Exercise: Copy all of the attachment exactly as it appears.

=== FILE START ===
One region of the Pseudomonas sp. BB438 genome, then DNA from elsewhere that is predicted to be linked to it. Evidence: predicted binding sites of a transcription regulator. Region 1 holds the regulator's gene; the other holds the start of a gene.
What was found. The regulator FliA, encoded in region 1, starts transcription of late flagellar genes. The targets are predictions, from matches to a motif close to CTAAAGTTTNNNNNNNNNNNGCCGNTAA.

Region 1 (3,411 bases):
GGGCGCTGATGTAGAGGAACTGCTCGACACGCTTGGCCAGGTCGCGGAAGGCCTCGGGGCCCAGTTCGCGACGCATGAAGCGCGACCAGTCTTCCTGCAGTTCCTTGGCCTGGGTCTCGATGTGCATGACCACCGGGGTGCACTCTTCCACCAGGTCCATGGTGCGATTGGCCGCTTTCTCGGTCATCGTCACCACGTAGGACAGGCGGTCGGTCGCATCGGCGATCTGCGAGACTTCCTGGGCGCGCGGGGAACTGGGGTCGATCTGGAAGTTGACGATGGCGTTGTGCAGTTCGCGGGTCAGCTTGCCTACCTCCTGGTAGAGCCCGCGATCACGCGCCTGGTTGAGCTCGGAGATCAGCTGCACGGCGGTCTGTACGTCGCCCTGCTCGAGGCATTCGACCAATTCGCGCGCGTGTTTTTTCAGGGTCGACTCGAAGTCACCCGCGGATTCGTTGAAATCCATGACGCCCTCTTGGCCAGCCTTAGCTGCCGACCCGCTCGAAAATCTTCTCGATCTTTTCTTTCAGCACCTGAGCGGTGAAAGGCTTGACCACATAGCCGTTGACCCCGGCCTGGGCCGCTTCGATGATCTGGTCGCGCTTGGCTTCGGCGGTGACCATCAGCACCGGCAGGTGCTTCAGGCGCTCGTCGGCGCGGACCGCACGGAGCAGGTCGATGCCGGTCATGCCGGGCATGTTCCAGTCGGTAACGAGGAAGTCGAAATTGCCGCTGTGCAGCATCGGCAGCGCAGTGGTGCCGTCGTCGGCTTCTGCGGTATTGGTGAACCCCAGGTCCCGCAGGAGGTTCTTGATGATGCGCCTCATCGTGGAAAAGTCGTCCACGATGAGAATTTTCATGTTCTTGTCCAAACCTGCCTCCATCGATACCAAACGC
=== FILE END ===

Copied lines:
One region of the Pseudomonas sp. BB438 genome, then DNA from elsewhere that is predicted to be linked to it. Evidence: predicted binding sites of a transcription regulator. Region 1 holds the regulator's gene; the other holds the start of a gene.
What was found. The regulator FliA, encoded in region 1, starts transcription of late flagellar genes. The targets are predictions, from matches to a motif close to CTAAAGTTTNNNNNNNNNNNGCCGNTAA.

Region 1 (3,411 bases):
GGGCGCTGATGTAGAGGAACTGCTCGACACGCTTGGCCAGGTCGCGGAAGGCCTCGGGGCCCAGTTCGCGACGCATGAAGCGCGACCAGTCTTCCTGCAGTTCCTTGGCCTGGGTCTCGATGTGCATGACCACCGGGGTGCACTCTTCCACCAGGTCCATGGTGCGATTGGCCGCTTTCTCGGTCATCGTCACCACGTAGGACAGGCGGTCGGTCGCATCGGCGATCTGCGAGACTTCCTGGGCGCGCGGGGAACTGGGGTCGATCTGGAAGTTGACGATGGCGTTGTGCAGTTCGCGGGTCAGCTTGCCTACCTCCTGGTAGAGCCCGCGATCACGCGCCTGGTTGAGCTCGGAGATCAGCTGCACGGCGGTCTGTACGTCGCCCTGCTCGAGGCATTCGACCAATTCGCGCGCGTGTTTTTTCAGGGTCGACTCGAAGTCACCCGCGGATTCGTTGAAATCCATGACGCCCTCTTGGCCAGCCTTAGCTGCCGACCCGCTCGAAAATCTTCTCGATCTTTTCTTTCAGCACCTGAGCGGTGAAAGGCTTGACCACATAGCCGTTGACCCCGGCCTGGGCCGCTTCGATGATCTGGTCGCGCTTGGCTTCGGCGGTGACCATCAGCACCGGCAGGTGCTTCAGGCGCTCGTCGGCGCGGACCGCACGGAGCAGGTCGATGCCGGTCATGCCGGGCATGTTCCAGTCGGTAACGAGGAAGTCGAAATTGCCGCTGTGCAGCATCGGCAGCGCAGTGGTGCCGTCGTCGGCTTCTGCGGTATTGGTGAACCCCAGGTCCCGCAGGAGGTTCTTGATGATGCGCCTCATCGTGGAAAAGTCGTCCACGATGAGAATTTTCATGTTCTTGTCCAAACCTGCCTCCATCGATACCAAACGC